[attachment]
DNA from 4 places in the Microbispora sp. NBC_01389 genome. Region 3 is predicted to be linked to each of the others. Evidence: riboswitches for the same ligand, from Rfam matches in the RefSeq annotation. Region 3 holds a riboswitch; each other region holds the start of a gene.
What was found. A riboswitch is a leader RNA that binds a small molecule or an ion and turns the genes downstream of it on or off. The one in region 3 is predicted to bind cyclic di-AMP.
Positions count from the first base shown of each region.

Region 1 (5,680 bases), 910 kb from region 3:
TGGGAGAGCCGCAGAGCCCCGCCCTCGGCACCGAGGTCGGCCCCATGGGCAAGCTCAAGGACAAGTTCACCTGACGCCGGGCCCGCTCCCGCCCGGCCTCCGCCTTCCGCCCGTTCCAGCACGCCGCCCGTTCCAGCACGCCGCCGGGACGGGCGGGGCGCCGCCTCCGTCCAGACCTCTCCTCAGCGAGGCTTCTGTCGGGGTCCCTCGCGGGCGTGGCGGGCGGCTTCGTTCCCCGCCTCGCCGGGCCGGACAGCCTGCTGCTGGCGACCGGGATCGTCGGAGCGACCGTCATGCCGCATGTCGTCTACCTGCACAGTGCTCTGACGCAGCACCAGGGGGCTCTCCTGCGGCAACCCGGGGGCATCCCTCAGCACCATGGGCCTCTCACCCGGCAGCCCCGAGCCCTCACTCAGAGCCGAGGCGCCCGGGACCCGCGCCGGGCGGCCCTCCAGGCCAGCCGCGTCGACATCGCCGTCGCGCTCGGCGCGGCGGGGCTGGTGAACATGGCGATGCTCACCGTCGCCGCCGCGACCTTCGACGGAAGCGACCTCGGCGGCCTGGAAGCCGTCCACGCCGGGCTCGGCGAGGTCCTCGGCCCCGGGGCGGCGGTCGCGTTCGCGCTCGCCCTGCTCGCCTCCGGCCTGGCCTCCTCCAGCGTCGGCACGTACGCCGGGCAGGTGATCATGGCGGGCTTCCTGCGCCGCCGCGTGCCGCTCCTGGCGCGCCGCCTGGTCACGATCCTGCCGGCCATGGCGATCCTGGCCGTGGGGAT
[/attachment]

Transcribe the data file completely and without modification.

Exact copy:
DNA from 4 places in the Microbispora sp. NBC_01389 genome. Region 3 is predicted to be linked to each of the others. Evidence: riboswitches for the same ligand, from Rfam matches in the RefSeq annotation. Region 3 holds a riboswitch; each other region holds the start of a gene.
What was found. A riboswitch is a leader RNA that binds a small molecule or an ion and turns the genes downstream of it on or off. The one in region 3 is predicted to bind cyclic di-AMP.
Positions count from the first base shown of each region.

Region 1 (5,680 bases), 910 kb from region 3:
TGGGAGAGCCGCAGAGCCCCGCCCTCGGCACCGAGGTCGGCCCCATGGGCAAGCTCAAGGACAAGTTCACCTGACGCCGGGCCCGCTCCCGCCCGGCCTCCGCCTTCCGCCCGTTCCAGCACGCCGCCCGTTCCAGCACGCCGCCGGGACGGGCGGGGCGCCGCCTCCGTCCAGACCTCTCCTCAGCGAGGCTTCTGTCGGGGTCCCTCGCGGGCGTGGCGGGCGGCTTCGTTCCCCGCCTCGCCGGGCCGGACAGCCTGCTGCTGGCGACCGGGATCGTCGGAGCGACCGTCATGCCGCATGTCGTCTACCTGCACAGTGCTCTGACGCAGCACCAGGGGGCTCTCCTGCGGCAACCCGGGGGCATCCCTCAGCACCATGGGCCTCTCACCCGGCAGCCCCGAGCCCTCACTCAGAGCCGAGGCGCCCGGGACCCGCGCCGGGCGGCCCTCCAGGCCAGCCGCGTCGACATCGCCGTCGCGCTCGGCGCGGCGGGGCTGGTGAACATGGCGATGCTCACCGTCGCCGCCGCGACCTTCGACGGAAGCGACCTCGGCGGCCTGGAAGCCGTCCACGCCGGGCTCGGCGAGGTCCTCGGCCCCGGGGCGGCGGTCGCGTTCGCGCTCGCCCTGCTCGCCTCCGGCCTGGCCTCCTCCAGCGTCGGCACGTACGCCGGGCAGGTGATCATGGCGGGCTTCCTGCGCCGCCGCGTGCCGCTCCTGGCGCGCCGCCTGGTCACGATCCTGCCGGCCATGGCGATCCTGGCCGTGGGGAT